3. Extreme deficiencies with American fighter planes rendered American, Australian and British interceptor squadrons virtually impotent. Adding to the issues with interception control, problems with fuel systems and engines in RAF and RAAF Brewster Buffaloes inhibited the ability of those Allied planes to attain sufficiently high altitudes for defense above Malayan targets. In the Philippines, a lack of oxygen tanks and oxygen-making equipment prevented most Curtiss P-40 Warhawks from reaching anywhere near the height necessary to intercept Japanese heavy bombers. And, for the few P-40s that did have bottles of oxygen to keep their pilots breathing above an altitude of 15,000 feet, a lack of two-stage superchargers ensured that their engines could not breathe well-enough at the 25,000-foot level that would have had to be attained to effectively engage in combat.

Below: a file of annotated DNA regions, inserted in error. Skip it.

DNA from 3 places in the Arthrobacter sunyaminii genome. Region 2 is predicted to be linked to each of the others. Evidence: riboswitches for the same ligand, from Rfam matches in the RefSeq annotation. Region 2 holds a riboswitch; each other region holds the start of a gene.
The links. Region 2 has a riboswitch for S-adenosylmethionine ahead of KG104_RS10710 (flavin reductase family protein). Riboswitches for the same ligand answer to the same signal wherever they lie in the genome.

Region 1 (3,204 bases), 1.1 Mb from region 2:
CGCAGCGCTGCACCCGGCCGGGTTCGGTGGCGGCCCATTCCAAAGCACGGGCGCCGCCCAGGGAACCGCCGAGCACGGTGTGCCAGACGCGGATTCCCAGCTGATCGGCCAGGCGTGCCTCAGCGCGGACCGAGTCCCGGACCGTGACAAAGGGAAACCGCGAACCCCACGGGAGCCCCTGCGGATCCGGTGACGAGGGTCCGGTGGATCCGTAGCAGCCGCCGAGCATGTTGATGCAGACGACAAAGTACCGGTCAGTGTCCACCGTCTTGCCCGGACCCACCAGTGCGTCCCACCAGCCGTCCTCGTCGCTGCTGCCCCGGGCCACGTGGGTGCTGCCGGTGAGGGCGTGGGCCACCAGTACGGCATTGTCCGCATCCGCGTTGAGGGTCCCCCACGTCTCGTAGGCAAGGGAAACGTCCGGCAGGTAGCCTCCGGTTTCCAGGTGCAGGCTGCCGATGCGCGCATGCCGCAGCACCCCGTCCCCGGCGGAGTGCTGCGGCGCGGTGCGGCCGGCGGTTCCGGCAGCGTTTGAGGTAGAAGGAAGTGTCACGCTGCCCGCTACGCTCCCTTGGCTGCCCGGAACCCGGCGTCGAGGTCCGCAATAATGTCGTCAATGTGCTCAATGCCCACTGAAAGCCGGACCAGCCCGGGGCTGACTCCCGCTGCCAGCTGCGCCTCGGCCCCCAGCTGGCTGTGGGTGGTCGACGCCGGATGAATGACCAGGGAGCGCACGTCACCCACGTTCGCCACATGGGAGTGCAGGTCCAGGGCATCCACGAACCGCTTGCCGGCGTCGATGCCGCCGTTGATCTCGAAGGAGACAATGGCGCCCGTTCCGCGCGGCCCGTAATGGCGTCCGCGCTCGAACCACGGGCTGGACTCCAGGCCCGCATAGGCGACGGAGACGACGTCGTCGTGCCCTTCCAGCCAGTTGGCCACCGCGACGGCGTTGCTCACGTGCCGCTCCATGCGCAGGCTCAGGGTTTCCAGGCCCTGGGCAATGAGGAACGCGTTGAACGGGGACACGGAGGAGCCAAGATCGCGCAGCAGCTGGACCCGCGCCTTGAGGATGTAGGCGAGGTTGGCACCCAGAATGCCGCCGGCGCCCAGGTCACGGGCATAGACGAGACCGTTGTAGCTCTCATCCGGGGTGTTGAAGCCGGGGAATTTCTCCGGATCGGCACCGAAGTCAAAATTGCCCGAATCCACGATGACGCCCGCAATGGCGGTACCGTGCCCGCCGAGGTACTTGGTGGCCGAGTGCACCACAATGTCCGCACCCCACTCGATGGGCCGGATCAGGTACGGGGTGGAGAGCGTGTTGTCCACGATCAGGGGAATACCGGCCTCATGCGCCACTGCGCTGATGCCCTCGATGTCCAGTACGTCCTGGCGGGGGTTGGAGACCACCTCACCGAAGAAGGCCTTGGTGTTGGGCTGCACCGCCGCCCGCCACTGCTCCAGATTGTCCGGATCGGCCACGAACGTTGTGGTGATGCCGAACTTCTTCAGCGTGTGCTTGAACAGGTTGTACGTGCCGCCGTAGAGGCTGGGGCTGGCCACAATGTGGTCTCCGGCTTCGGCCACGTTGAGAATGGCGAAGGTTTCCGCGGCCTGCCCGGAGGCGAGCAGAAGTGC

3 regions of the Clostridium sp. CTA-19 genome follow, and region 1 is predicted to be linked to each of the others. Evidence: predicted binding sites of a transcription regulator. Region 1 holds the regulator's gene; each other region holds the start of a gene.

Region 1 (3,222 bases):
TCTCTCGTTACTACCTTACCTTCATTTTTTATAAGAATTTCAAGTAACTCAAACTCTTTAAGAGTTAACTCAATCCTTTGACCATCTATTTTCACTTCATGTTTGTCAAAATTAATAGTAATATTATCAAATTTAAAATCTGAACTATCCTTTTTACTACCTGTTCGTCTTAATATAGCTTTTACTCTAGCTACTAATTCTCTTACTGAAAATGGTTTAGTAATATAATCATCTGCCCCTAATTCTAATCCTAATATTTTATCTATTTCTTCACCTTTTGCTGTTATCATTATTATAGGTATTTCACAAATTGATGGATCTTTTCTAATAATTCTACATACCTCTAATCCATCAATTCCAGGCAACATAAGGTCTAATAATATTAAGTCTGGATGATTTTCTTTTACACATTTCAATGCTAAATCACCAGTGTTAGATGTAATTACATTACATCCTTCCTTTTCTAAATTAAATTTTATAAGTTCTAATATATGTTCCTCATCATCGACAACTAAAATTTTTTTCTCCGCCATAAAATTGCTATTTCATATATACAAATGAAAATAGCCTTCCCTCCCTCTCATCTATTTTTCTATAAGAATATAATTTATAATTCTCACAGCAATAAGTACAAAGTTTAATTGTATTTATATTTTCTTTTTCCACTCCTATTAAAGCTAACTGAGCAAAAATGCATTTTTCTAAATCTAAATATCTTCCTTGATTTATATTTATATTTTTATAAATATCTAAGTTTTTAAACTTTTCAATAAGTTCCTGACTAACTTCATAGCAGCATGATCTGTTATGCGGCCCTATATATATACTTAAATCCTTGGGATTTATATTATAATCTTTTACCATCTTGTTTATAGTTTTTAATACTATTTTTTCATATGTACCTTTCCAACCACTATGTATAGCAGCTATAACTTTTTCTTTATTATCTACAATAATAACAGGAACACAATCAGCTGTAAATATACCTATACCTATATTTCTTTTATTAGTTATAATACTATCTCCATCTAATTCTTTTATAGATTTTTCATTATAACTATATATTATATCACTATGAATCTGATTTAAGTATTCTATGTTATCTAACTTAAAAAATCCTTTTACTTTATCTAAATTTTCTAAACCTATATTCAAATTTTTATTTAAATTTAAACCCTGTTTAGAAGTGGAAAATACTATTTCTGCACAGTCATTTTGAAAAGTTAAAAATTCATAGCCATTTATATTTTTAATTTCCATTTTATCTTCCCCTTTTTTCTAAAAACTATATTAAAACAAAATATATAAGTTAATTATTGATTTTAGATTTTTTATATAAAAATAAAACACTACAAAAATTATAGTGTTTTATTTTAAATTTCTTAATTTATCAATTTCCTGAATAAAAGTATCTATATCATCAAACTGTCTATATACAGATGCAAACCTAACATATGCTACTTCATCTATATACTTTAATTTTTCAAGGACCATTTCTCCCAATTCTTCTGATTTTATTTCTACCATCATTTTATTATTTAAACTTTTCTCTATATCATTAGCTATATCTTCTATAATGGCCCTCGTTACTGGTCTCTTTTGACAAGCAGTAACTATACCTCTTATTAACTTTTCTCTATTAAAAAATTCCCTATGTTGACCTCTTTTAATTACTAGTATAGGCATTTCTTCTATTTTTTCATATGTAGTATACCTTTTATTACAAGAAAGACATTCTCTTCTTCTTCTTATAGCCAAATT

4. Pilot inexperience also limited the effectiveness of American and Australian interceptors. The few men who did manage to engage in aerial combat with enemy bombers were not properly trained in air-to-air gunnery. Improper gun maintenance exacerbated that problem when many of the Allied weapons failed to fire in flight. Consequently, most damage the young rookies inflicted was minimal – and, more often than not, those Allied fliers fell as prey to highly-skilled Japanese pilots in escorting fighters.
5. A serious lack of effective antiaircraft gun emplacements around Philippine and Malayan airbases gave Japanese bombers and strafing fighters a free pass to inflict serious damage on every important Allied landing field. Within the first forty-eight hours of the war, these raids dealt a serious blow to the Allies – one from which the battered American and British Commonwealth air forces did not manage to recover.
Overall, the Japanese made relatively few mistakes in prosecuting their opening campaigns of the Pacific War, while the Allies suffered heavily as a result of many blunders. At the end of the day, one can also say with some assurance that luck was with Japan and not with the Allies.